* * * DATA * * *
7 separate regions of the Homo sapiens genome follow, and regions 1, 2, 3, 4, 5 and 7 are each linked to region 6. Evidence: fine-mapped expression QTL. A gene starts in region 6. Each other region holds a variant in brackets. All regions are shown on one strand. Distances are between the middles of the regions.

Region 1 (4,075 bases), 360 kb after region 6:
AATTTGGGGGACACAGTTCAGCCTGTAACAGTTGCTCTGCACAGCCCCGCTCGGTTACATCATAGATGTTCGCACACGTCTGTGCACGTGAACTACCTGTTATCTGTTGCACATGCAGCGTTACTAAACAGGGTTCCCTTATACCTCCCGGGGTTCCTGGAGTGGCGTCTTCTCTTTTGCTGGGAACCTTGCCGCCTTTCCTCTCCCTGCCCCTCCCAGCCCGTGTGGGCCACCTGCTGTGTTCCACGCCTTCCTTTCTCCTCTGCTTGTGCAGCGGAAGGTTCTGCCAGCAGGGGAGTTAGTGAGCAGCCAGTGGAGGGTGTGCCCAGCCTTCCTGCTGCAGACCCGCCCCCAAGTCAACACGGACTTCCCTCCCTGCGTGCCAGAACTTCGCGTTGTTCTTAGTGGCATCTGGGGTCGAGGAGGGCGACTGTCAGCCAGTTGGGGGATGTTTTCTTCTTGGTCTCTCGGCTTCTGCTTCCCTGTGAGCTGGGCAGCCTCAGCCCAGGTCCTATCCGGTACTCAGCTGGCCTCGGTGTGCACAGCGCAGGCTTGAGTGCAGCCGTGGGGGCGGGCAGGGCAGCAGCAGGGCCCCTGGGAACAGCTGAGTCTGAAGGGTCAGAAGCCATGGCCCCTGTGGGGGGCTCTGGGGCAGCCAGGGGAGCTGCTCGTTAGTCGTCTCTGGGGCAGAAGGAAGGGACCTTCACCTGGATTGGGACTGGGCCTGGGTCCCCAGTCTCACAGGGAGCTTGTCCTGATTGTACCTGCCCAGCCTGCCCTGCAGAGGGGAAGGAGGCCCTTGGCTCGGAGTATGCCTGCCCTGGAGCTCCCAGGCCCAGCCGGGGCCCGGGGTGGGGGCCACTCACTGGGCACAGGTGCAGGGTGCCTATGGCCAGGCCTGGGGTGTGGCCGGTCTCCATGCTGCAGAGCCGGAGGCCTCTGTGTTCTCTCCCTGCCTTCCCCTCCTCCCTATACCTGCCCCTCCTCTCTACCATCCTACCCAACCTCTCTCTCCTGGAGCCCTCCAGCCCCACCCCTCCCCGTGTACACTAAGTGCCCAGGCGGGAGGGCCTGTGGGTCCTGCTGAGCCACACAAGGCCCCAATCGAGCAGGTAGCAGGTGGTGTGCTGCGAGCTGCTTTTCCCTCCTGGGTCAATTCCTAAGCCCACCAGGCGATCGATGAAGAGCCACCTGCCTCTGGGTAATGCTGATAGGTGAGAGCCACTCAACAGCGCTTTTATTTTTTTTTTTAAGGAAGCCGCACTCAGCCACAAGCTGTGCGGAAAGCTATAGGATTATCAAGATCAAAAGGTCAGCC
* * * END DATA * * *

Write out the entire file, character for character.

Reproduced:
7 separate regions of the Homo sapiens genome follow, and regions 1, 2, 3, 4, 5 and 7 are each linked to region 6. Evidence: fine-mapped expression QTL. A gene starts in region 6. Each other region holds a variant in brackets. All regions are shown on one strand. Distances are between the middles of the regions.

Region 1 (4,075 bases), 360 kb after region 6:
AATTTGGGGGACACAGTTCAGCCTGTAACAGTTGCTCTGCACAGCCCCGCTCGGTTACATCATAGATGTTCGCACACGTCTGTGCACGTGAACTACCTGTTATCTGTTGCACATGCAGCGTTACTAAACAGGGTTCCCTTATACCTCCCGGGGTTCCTGGAGTGGCGTCTTCTCTTTTGCTGGGAACCTTGCCGCCTTTCCTCTCCCTGCCCCTCCCAGCCCGTGTGGGCCACCTGCTGTGTTCCACGCCTTCCTTTCTCCTCTGCTTGTGCAGCGGAAGGTTCTGCCAGCAGGGGAGTTAGTGAGCAGCCAGTGGAGGGTGTGCCCAGCCTTCCTGCTGCAGACCCGCCCCCAAGTCAACACGGACTTCCCTCCCTGCGTGCCAGAACTTCGCGTTGTTCTTAGTGGCATCTGGGGTCGAGGAGGGCGACTGTCAGCCAGTTGGGGGATGTTTTCTTCTTGGTCTCTCGGCTTCTGCTTCCCTGTGAGCTGGGCAGCCTCAGCCCAGGTCCTATCCGGTACTCAGCTGGCCTCGGTGTGCACAGCGCAGGCTTGAGTGCAGCCGTGGGGGCGGGCAGGGCAGCAGCAGGGCCCCTGGGAACAGCTGAGTCTGAAGGGTCAGAAGCCATGGCCCCTGTGGGGGGCTCTGGGGCAGCCAGGGGAGCTGCTCGTTAGTCGTCTCTGGGGCAGAAGGAAGGGACCTTCACCTGGATTGGGACTGGGCCTGGGTCCCCAGTCTCACAGGGAGCTTGTCCTGATTGTACCTGCCCAGCCTGCCCTGCAGAGGGGAAGGAGGCCCTTGGCTCGGAGTATGCCTGCCCTGGAGCTCCCAGGCCCAGCCGGGGCCCGGGGTGGGGGCCACTCACTGGGCACAGGTGCAGGGTGCCTATGGCCAGGCCTGGGGTGTGGCCGGTCTCCATGCTGCAGAGCCGGAGGCCTCTGTGTTCTCTCCCTGCCTTCCCCTCCTCCCTATACCTGCCCCTCCTCTCTACCATCCTACCCAACCTCTCTCTCCTGGAGCCCTCCAGCCCCACCCCTCCCCGTGTACACTAAGTGCCCAGGCGGGAGGGCCTGTGGGTCCTGCTGAGCCACACAAGGCCCCAATCGAGCAGGTAGCAGGTGGTGTGCTGCGAGCTGCTTTTCCCTCCTGGGTCAATTCCTAAGCCCACCAGGCGATCGATGAAGAGCCACCTGCCTCTGGGTAATGCTGATAGGTGAGAGCCACTCAACAGCGCTTTTATTTTTTTTTTTAAGGAAGCCGCACTCAGCCACAAGCTGTGCGGAAAGCTATAGGATTATCAAGATCAAAAGGTCAGCC